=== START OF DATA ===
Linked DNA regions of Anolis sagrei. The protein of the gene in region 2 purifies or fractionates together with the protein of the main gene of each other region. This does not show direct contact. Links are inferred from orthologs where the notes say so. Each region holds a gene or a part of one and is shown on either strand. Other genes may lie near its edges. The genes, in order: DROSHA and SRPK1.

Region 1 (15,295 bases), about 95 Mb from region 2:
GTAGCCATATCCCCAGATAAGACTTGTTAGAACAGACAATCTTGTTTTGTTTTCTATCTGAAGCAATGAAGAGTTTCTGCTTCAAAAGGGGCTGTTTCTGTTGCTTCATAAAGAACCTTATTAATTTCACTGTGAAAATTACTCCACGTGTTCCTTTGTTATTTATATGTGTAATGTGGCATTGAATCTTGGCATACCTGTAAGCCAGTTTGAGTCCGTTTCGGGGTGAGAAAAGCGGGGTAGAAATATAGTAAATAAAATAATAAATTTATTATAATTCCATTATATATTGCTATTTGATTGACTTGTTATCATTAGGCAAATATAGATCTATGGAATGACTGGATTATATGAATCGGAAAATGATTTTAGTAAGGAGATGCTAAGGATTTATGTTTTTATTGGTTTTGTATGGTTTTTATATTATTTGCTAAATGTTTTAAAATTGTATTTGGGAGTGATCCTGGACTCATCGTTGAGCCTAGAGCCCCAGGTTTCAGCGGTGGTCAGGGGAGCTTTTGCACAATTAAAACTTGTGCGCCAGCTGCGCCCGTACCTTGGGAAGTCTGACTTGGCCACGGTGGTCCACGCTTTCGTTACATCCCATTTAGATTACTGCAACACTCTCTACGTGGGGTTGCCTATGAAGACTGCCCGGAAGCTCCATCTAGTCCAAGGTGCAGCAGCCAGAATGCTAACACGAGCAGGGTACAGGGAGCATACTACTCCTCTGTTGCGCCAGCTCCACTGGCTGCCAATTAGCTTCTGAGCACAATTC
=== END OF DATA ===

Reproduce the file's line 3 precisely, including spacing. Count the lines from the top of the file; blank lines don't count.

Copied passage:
GTAGCCATATCCCCAGATAAGACTTGTTAGAACAGACAATCTTGTTTTGTTTTCTATCTGAAGCAATGAAGAGTTTCTGCTTCAAAAGGGGCTGTTTCTGTTGCTTCATAAAGAACCTTATTAATTTCACTGTGAAAATTACTCCACGTGTTCCTTTGTTATTTATATGTGTAATGTGGCATTGAATCTTGGCATACCTGTAAGCCAGTTTGAGTCCGTTTCGGGGTGAGAAAAGCGGGGTAGAAATATAGTAAATAAAATAATAAATTTATTATAATTCCATTATATATTGCTATTTGATTGACTTGTTATCATTAGGCAAATATAGATCTATGGAATGACTGGATTATATGAATCGGAAAATGATTTTAGTAAGGAGATGCTAAGGATTTATGTTTTTATTGGTTTTGTATGGTTTTTATATTATTTGCTAAATGTTTTAAAATTGTATTTGGGAGTGATCCTGGACTCATCGTTGAGCCTAGAGCCCCAGGTTTCAGCGGTGGTCAGGGGAGCTTTTGCACAATTAAAACTTGTGCGCCAGCTGCGCCCGTACCTTGGGAAGTCTGACTTGGCCACGGTGGTCCACGCTTTCGTTACATCCCATTTAGATTACTGCAACACTCTCTACGTGGGGTTGCCTATGAAGACTGCCCGGAAGCTCCATCTAGTCCAAGGTGCAGCAGCCAGAATGCTAACACGAGCAGGGTACAGGGAGCATACTACTCCTCTGTTGCGCCAGCTCCACTGGCTGCCAATTAGCTTCTGAGCACAATTC